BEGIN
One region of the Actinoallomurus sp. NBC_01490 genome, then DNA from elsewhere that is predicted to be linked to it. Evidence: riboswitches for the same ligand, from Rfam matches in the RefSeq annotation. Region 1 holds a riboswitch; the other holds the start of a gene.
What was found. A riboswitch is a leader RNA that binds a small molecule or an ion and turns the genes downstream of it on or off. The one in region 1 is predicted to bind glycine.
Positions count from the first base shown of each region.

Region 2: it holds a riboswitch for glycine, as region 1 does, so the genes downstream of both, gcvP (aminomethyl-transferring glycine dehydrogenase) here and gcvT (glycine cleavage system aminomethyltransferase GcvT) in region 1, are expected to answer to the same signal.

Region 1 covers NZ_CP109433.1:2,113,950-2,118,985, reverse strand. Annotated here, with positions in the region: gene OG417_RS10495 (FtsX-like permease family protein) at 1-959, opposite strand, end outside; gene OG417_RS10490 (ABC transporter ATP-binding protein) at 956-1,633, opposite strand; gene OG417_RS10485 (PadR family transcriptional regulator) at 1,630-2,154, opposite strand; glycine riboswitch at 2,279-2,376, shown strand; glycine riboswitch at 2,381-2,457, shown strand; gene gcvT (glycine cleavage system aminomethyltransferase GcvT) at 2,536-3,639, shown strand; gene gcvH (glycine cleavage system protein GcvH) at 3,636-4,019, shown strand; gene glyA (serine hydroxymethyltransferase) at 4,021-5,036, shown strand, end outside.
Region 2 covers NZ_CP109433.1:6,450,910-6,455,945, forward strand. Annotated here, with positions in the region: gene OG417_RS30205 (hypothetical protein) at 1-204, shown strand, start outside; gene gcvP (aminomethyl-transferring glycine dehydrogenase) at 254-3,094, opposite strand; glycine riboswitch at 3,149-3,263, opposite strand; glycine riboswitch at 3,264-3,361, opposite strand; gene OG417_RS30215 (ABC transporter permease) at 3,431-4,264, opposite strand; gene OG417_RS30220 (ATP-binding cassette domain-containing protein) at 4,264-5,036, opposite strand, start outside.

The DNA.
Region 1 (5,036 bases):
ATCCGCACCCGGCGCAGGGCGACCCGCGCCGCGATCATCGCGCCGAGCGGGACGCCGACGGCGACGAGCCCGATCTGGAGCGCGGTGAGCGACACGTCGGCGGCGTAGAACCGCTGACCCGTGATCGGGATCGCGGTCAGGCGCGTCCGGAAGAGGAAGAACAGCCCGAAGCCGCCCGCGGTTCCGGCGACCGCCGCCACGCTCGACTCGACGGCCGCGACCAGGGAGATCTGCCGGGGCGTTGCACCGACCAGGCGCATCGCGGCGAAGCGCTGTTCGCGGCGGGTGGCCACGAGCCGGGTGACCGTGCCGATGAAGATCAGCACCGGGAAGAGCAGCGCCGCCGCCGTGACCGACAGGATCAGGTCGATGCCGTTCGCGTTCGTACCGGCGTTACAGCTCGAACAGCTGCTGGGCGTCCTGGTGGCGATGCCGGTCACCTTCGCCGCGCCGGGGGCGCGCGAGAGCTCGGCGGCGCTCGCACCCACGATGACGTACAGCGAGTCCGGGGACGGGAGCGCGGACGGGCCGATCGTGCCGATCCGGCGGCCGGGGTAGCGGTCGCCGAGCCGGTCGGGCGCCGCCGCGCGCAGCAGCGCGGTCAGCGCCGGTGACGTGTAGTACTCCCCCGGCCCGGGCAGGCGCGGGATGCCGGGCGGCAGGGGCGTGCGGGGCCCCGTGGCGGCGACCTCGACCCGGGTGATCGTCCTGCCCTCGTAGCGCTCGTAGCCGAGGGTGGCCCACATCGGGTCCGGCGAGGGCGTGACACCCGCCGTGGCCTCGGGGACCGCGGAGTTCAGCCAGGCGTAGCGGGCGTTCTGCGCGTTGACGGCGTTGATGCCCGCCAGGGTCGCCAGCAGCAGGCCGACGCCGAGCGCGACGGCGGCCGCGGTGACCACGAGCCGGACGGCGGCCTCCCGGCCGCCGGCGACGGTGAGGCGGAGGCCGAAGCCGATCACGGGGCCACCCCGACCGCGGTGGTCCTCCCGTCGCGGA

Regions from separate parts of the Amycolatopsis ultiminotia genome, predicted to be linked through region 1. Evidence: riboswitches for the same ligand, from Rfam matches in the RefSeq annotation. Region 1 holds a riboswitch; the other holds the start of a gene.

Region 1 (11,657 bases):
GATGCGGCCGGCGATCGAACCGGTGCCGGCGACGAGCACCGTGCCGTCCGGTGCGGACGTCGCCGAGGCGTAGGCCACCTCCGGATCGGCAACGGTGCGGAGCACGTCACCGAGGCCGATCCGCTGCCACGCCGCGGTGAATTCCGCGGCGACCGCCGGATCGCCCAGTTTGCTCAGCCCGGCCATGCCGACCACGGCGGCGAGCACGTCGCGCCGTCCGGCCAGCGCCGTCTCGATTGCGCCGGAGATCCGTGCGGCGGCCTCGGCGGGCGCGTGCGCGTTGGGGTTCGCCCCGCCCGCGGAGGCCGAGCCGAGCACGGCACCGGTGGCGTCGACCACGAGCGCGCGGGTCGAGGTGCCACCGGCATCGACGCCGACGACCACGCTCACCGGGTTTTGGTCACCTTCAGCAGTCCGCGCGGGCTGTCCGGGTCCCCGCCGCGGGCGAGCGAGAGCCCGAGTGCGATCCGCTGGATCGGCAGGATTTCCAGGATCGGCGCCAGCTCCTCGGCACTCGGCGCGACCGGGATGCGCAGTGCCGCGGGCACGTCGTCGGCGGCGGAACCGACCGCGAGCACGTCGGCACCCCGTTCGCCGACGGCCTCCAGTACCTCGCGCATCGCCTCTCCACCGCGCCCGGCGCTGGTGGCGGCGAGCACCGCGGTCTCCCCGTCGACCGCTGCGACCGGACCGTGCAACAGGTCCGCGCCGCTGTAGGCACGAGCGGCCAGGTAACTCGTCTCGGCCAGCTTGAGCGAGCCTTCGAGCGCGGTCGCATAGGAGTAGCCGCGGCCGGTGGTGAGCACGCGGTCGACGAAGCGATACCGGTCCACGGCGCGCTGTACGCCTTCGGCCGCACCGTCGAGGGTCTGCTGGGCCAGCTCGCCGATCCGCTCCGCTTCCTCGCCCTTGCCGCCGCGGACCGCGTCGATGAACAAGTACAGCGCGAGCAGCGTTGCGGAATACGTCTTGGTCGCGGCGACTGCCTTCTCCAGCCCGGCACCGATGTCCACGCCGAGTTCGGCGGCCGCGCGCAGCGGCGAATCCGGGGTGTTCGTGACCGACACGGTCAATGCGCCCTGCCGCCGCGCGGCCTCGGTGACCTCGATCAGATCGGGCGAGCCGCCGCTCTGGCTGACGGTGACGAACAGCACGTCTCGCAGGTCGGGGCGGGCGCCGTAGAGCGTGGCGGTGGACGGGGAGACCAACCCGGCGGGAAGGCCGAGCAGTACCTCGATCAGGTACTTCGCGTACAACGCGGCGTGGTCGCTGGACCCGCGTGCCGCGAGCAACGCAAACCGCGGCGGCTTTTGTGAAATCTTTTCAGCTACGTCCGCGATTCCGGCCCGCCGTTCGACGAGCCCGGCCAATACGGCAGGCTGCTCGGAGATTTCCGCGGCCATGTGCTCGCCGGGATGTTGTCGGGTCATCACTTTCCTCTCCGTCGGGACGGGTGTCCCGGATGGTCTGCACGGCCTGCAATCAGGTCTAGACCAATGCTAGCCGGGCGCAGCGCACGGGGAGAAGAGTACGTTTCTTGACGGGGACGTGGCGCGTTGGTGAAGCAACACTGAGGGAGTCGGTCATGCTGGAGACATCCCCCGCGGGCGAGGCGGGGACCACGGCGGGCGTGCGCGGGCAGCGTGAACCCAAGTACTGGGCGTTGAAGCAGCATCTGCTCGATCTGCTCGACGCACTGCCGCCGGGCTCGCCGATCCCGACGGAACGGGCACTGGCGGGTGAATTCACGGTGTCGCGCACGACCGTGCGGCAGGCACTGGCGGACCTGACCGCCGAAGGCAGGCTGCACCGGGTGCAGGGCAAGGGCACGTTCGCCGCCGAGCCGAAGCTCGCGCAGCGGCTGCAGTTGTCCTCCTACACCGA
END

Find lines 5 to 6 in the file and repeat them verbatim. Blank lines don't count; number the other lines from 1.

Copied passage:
Region 1 covers NZ_CP109433.1:2,113,950-2,118,985, reverse strand. Annotated here, with positions in the region: gene OG417_RS10495 (FtsX-like permease family protein) at 1-959, opposite strand, end outside; gene OG417_RS10490 (ABC transporter ATP-binding protein) at 956-1,633, opposite strand; gene OG417_RS10485 (PadR family transcriptional regulator) at 1,630-2,154, opposite strand; glycine riboswitch at 2,279-2,376, shown strand; glycine riboswitch at 2,381-2,457, shown strand; gene gcvT (glycine cleavage system aminomethyltransferase GcvT) at 2,536-3,639, shown strand; gene gcvH (glycine cleavage system protein GcvH) at 3,636-4,019, shown strand; gene glyA (serine hydroxymethyltransferase) at 4,021-5,036, shown strand, end outside.
Region 2 covers NZ_CP109433.1:6,450,910-6,455,945, forward strand. Annotated here, with positions in the region: gene OG417_RS30205 (hypothetical protein) at 1-204, shown strand, start outside; gene gcvP (aminomethyl-transferring glycine dehydrogenase) at 254-3,094, opposite strand; glycine riboswitch at 3,149-3,263, opposite strand; glycine riboswitch at 3,264-3,361, opposite strand; gene OG417_RS30215 (ABC transporter permease) at 3,431-4,264, opposite strand; gene OG417_RS30220 (ATP-binding cassette domain-containing protein) at 4,264-5,036, opposite strand, start outside.